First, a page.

Technology products, particularly in the realm of computers, computer software and electronics are constantly changing, consistently improving and arguably becoming essential components in the everyday lives of potential customers who may or may not have the means to acquire them. Companies that manufacture and distribute these products are constantly pushing the innovative envelope when it comes to providing “new and improved” versions of existing technologies or avant-garde products that turn the consumer electronics market upside down. But when, if ever, do these innovations surpass the needs and desires of those who consume these products?
Clayton M. Christensen (pp 4-12) , in his book Seeing What’s Next: Using the Theories of Innovation to Predict Industry Change, theorizes that there are three distinct groups of consumers that companies identify when determining which innovations to introduce to the market. These groups are:
- Nonconsumers – people who typically don’t buy because they either don’t have the skills necessary to use a particular technology or can’t afford to.
- Undershot consumers – people for whom the existing products or technologies are not good enough.
- Overshot consumers – people for whom the existing products or technologies are more than good enough.
It’s an interesting theory, but does it really answer the question as to whether companies will curtail their innovation practices in order to meet the specific needs of a particular group or is it just overcomplicating the age-old business model of supply and demand? In other words; if nonconsumers and undershot consumers outnumber overshot consumers (or vice-versa) won’t companies just plan to release their new products based on the number of customers likely to buy? And won’t the numbers of these classifications change as circumstances for each individual do? It got me to thinking; which classification would I fit into?
Adobe releases new versions of its Creative Suite packages every year or so with new features, each time, to programs such as Photoshop and Illustrator. As a graphic designer I try to keep up with the upgrades, but it isn’t always possible or necessary to buy the newest version right away. Many of my clients are small businesses that will be just as well served if I produce their materials using CS3 as they would if I used CS5. So, in that case I guess I would be considered an overshot consumer. But sometimes I contract out to larger firms who have creative teams in place with whom I must coordinate. They have the means to upgrade to the latest and greatest version of Adobe’s software, whether they need it or not. That means I have to upgrade in order to open and work on the files they send me. Now I’ve gone from being overshot to undershot (I need a shot) in the time it took for me to receive the email requesting my services.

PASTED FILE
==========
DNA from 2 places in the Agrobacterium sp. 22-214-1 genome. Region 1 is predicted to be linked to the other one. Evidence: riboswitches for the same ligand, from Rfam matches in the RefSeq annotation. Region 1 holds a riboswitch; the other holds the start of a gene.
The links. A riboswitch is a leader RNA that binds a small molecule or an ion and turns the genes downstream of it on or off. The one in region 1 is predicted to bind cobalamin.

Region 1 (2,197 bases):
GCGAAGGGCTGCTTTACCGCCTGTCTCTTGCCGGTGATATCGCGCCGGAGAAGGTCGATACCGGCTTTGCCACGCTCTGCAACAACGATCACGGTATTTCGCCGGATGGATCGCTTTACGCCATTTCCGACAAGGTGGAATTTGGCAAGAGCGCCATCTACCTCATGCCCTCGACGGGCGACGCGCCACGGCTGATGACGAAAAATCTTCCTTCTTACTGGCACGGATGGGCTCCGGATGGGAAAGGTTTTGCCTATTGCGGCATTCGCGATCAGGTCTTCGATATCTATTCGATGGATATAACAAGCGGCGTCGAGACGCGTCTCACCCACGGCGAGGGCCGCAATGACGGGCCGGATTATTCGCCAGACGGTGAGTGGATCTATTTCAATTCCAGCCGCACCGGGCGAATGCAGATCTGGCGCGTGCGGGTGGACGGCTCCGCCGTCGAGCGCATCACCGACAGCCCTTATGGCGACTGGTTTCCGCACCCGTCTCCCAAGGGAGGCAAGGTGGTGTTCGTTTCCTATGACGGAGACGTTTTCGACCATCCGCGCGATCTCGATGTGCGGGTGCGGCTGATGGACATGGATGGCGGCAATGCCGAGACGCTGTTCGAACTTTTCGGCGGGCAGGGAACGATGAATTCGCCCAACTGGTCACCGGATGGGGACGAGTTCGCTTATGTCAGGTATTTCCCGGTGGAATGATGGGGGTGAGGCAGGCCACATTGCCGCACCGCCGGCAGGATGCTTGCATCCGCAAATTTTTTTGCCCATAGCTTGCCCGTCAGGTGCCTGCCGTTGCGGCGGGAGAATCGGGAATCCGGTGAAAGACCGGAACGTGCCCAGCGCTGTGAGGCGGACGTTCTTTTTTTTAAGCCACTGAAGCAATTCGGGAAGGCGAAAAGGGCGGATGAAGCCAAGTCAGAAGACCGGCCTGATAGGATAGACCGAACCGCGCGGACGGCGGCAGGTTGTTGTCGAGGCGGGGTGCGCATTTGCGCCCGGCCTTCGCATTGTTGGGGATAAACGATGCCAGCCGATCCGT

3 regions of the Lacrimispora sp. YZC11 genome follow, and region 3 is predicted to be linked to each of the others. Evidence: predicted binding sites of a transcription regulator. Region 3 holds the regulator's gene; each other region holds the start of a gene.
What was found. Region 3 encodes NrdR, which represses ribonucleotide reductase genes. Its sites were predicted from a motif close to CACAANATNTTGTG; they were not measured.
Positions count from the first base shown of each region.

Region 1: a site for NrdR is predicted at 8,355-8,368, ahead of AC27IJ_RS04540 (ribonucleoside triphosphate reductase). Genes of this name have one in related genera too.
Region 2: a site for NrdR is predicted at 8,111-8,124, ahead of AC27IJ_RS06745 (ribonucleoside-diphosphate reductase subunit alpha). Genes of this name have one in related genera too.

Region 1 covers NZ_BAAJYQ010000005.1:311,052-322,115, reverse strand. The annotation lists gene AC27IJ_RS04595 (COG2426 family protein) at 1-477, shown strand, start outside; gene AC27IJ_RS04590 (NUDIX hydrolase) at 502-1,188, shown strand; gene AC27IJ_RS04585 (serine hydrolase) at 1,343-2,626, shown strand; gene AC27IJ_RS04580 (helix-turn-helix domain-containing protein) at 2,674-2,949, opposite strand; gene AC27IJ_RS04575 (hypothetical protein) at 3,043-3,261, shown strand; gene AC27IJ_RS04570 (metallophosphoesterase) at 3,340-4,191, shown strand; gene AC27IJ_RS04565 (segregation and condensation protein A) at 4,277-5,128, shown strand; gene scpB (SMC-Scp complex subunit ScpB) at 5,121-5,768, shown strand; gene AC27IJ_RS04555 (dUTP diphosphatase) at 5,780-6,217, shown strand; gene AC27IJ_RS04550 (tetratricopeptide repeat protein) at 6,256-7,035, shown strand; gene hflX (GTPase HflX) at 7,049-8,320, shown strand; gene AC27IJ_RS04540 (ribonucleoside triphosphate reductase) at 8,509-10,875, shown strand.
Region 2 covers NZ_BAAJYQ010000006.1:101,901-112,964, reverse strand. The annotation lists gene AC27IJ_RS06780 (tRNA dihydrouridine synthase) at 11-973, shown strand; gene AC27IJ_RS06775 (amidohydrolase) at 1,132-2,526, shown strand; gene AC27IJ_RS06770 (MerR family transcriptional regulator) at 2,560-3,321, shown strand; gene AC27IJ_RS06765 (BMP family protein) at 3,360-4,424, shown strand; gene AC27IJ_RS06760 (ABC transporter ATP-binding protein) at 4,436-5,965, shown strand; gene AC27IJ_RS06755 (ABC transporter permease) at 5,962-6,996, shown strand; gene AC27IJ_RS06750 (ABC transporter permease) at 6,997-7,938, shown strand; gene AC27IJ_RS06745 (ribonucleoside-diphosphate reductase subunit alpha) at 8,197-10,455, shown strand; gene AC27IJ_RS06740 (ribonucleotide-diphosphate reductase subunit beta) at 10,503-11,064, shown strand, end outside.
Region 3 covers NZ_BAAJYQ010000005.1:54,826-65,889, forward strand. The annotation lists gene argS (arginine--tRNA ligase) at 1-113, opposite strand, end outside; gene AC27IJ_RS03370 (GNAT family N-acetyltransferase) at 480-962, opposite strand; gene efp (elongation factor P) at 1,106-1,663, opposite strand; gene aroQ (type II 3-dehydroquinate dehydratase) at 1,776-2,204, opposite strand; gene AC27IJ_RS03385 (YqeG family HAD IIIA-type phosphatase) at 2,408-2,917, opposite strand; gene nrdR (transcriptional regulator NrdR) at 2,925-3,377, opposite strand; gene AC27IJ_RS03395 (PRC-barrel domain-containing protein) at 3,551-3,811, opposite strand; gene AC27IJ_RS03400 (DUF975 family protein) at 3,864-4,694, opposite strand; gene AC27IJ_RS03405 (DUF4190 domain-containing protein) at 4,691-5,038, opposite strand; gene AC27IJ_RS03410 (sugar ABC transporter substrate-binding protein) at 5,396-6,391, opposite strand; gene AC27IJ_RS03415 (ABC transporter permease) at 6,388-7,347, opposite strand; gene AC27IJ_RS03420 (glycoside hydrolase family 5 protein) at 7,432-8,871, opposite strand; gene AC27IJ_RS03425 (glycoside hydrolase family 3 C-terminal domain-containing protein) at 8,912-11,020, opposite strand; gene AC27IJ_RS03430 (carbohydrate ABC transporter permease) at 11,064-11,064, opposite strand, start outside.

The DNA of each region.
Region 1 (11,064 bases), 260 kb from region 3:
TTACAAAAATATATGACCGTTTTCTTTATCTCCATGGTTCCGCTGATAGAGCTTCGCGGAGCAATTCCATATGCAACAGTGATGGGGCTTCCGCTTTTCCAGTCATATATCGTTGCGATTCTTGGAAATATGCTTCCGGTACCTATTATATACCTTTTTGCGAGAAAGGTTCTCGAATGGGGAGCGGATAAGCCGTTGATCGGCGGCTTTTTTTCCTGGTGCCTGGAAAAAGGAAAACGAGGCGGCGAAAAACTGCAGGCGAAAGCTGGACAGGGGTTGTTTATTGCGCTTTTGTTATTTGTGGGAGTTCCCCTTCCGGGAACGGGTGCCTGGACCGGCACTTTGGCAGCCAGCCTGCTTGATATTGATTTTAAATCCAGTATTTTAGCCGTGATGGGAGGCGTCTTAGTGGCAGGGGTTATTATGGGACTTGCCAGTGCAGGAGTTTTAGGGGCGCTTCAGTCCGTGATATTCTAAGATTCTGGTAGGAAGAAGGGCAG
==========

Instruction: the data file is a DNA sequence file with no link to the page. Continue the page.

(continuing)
Of course, it’s extremely important for companies to identify and know the needs of their customers. It’s also important to understand the different classifications of customers to identify markets that aren’t currently being satisfied and to find opportunities to fill those voids. Christensen (p 14) explains that specialists can enter the market and offer “displacement” products that offer less functionality at a lower price for overshot consumers. Adobe does this by offering products such as Photoshop Elements, a less comprehensive version of the software aimed toward amateurs who don’t need the full functionality of the professional software and don’t want to pay for it. In addition, competitors see the overshot consumer market as an opportunity to grab a slice of the pie away from Adobe by offering comparable products at lower prices. Macromedia (which was eventually bought by Adobe) gained many customers with the release of Fireworks. It differentiated itself from Photoshop in that it was specifically designed to make web graphics easier and was much cheaper to buy. Corel, Apple, and Microsoft also have low-end disruptive products that compete with Adobe for a share of the market.
As I straddle the line of overshot or undershot consumer, and my eyes become bloodshot from the sleepless nights sure to be caused by this identity crisis, companies striving to gain market share through various forms of innovation will be doing so only on the premis that there is a demand for such products and a high possibility for profit by producing them.